1909 COLLIER'S COVER Mabel Moves Before The Camera
1911 N Y DRAMATIC MIRROR Betty Becomes a Maid
1912 DAILY TALKS BY MARY PICKFORD New Years Trip with Mabel Normand
1913 LA TIMES - PHOTOPLAYERS BALL
1913 LA TIMES - February 28 NEW CONDUCTOR
1913 THE MOVING PICTURE WORLD (June 7) SAN FRANCISCO EXHITBITORS' BALL
1913 PHOTOPLAY (August) MABEL MAY BECOME MAYOR OF LOS ANGELES
1913 THE MOVING PICTURE WORLD (December 13 MABEL A DIRECTOR
1914 STATIC CLUB PICTURE PLAYERS BALL
1914 OREGONIAN - Jan 25 Mabel at 20 a "maga" star
1914 LA TIMES - April 22 Car Races
1914 PERTH SUNDAY TIMES - May 3 Muriel Fortescue
1914 REEL LIFE - May 16 MABEL NORMAND OF KEYSTONE
1915 MOTION PICTURE The Speed Demon
1915 PHOTOPLAYERS WEEKLY - May 7 Luther Burbank vists Mabel
1915 PICTURES & PICTUREGOERS - June 12 Queen of the Movies
1915 MOTOGRAPH - September Three Beauties at Triangle Opening
1915 PICTURES & PICTUREGOERS - Oct 2 Wanted at the FRONT
1915 PICTURES & PICTUREGOERS - 23 Fond of Variety
1915 MOTOGRAPH - December Chester Conklin & Mabel Normand flying
1915 RENO EVENING GAZETTE FRANK DOLAN, THE BOXER
1915 & 1916 PHOTOPLAYERS' WEEKLY advertisements listing Mabel Normand
1916 FILM FLASHES Photo of Mabel from 1916
1916 MOTION PICTURE Cover and article on Chaplin
1916 RED BOOK - February A dozen STARS
1916 FILM FUN - May They Will Not Rremain In Comedy
1916 PHOTOPLAY - July MABEL NORMAND AT HOME AGAIN
1916 RACINE JOUMAL - August 14 Film for the Front
1916 LOS ANGELES EXAMINER - August 25 Mabel was Blackmailed
1916 MOTION PICTURE - December MARBEL'S DREAM (STUDIO)
1916 STUDIO DIRECTORY - October 21 DICK JONES DIRECTOR AT MNFFCo
1917 LA TIMES - March 11 Mabel's Pink Thoughts
1917 MOTOGRAPHY - July 21 Goldwyn Injunction
1918 unknow newspaper Kind-hearted MABEL
1918 EXHIBITORS HERALD - January Sennett sells 16 comedies plus Mickey
1918 PICTURE-PLAY - February Girl on the Cover
1918 MOTION PICTURE NEWS (March 9) What Kind of a Fellow Is - Kessel?
1918 THE MORNING TELEGRAPH Liberty Bond Drive
1918 PICTURE AND PICTUREGOER Storms and Chocolate Cake
1918 PHOTOPLAY - April MICKEY Sold by Sennett & Triangle
1918 MOTION PICTURE (June) The Muses of Movie Land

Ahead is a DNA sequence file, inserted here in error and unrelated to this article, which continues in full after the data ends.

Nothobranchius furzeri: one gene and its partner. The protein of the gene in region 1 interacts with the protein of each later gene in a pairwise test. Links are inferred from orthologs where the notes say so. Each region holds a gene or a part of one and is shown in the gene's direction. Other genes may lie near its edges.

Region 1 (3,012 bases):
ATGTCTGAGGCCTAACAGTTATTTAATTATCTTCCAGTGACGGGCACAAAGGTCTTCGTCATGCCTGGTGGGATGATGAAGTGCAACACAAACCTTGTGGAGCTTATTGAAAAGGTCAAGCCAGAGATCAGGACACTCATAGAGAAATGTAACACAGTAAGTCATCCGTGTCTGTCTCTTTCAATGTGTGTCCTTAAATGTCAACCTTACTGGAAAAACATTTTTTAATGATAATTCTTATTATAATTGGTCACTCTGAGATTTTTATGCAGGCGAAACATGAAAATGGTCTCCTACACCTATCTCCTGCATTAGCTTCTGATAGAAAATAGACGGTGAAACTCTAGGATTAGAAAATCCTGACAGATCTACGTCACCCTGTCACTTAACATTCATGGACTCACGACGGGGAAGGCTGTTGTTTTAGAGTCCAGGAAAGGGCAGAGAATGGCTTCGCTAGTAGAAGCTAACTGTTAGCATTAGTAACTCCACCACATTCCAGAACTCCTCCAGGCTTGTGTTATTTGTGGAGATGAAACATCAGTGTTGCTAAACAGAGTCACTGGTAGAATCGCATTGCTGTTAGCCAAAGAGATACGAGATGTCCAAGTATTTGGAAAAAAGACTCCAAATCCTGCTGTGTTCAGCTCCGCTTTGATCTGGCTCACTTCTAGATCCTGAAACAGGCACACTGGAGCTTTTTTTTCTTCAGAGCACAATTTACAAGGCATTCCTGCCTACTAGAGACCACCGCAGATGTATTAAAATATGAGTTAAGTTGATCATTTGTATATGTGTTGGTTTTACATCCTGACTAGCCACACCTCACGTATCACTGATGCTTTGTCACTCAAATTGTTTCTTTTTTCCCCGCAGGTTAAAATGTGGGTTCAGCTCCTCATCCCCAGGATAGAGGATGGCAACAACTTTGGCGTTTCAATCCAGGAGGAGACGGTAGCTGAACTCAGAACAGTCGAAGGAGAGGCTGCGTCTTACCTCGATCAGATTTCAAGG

1918 THE PHOTO-PLAY WORLD (June) Tragic Side of Mabel Normand
1918 ELYRIA EVENING TELEGRAM - July 11 Dodging A Million
1918 PHOTOPLAY - August Would You Ever Suspect It?
1918 MPM - November Mabel in a Hurry "Back to the Woods
1918 NEW YORK TRIBUNE - November 24 Are We Downhearted?
1918 PHOTO PLAYERS - December 1 Cartoons
1919 PHOTOPLAY - March A Perfect 36 Joke
1919 PHOTOPLAY - March The Early Days at Kay Bee by Tom Ince
1919 STUDIO SKELETON - (1919 - 1920) The Studio Skeleton - Goldwyn Newsletter
1919 Picture-Play - April Disabled Seaman
1919 STUDIO SKELETON - July 12 UPSTAIRS
1919 Washington Herald - August 14 Upstairs - Ragtime Romance
1919 STUDIO SKELETON - October 25 Mabel with the Veterans at Goldwyn Studio
1919 THE TATLER A New National Character
1920 SOUTH AMERICAN GOLDWYN ADS MIQUINNA (Mabel Normand)
1920 SLIM PRINCESS AD Mabel Normand in Slim Princess
1920 DRAMTIC MIRROR How To Be A Comedienne
1920 PICTURE PLAYS The Elixir of Perpetual Springtime
1920 SCREENLAND - (November) Mabel Normand -Stars Among the Flowers
1920 LA Herald - December 20 Joke during making What Happened to Rosa
1921 TRAS LA PANTALLA #18 Mabel Normand - Gallria de Artistas Cinematograficos
1921 MOVING PICTURE WORLD Molly O trade Ad
1921 MOTION PICTURE (September) Worldly But Not Weary
1921 N Y TRIBUNE - (November 27) Acting As An Aid
1922 BLUE BOOK OF THE SCREEN Mabel Normand - Model
1922 REVIEW HEAD - OVER - HEELS
1922 MOVIE WEEKLY MABEL NORMAND STORY IN 10 PARTS
1922 SCREENLAND - January MOLLY O'
1922 SAN DIEGO UNION - January 29 Practice to Appropriate Music
1922 GARY POST - February 3 Mabel's Best Director
1922 MOTION PICTURE NEWS - February 18 SENNETT STATEMENT
1922 WISCONSIN JOURNAL - February 21 MOLLY O - LACE
1922 MOVIE WEEKLY - February 25 The Real Mabel Normand
1922 GOLDWYN STUDIO P.R. -April HEAD OVER HEELS PRESS KIT
1922 CLOSE-UP - April 5 ADOPTED BEARS - SUZANNA
1922 LONDON DAILY MIRROR - June 21 TO-DAY'S GOSSIP on page 9
1922 PHOTOPLAY - December MABEL'S PARIS FASHIONS
1923 CLOSE-UP - March 5, LORIMER WELCOME HOME FROM EUROPE
1923 PICTURE-PLAY - October THE IRREPRESSIBLE ONE
1924 AUTOGRAPH BOOK The Wild Parties & Hootch
1924 Q & A - January 9 Joe Kelley
1924 MOVIE WEEKLY - February 2 Give Mabel Normand A Chance
1924 LA EXAMINER - February 17 Mabel Normand's Own Life Story! FOREWORD
1924 MOVIE WEEKLY - April Happier if I'd Married
1924 DENVER POST - June 17 Mabel Real Comedy Star on Stand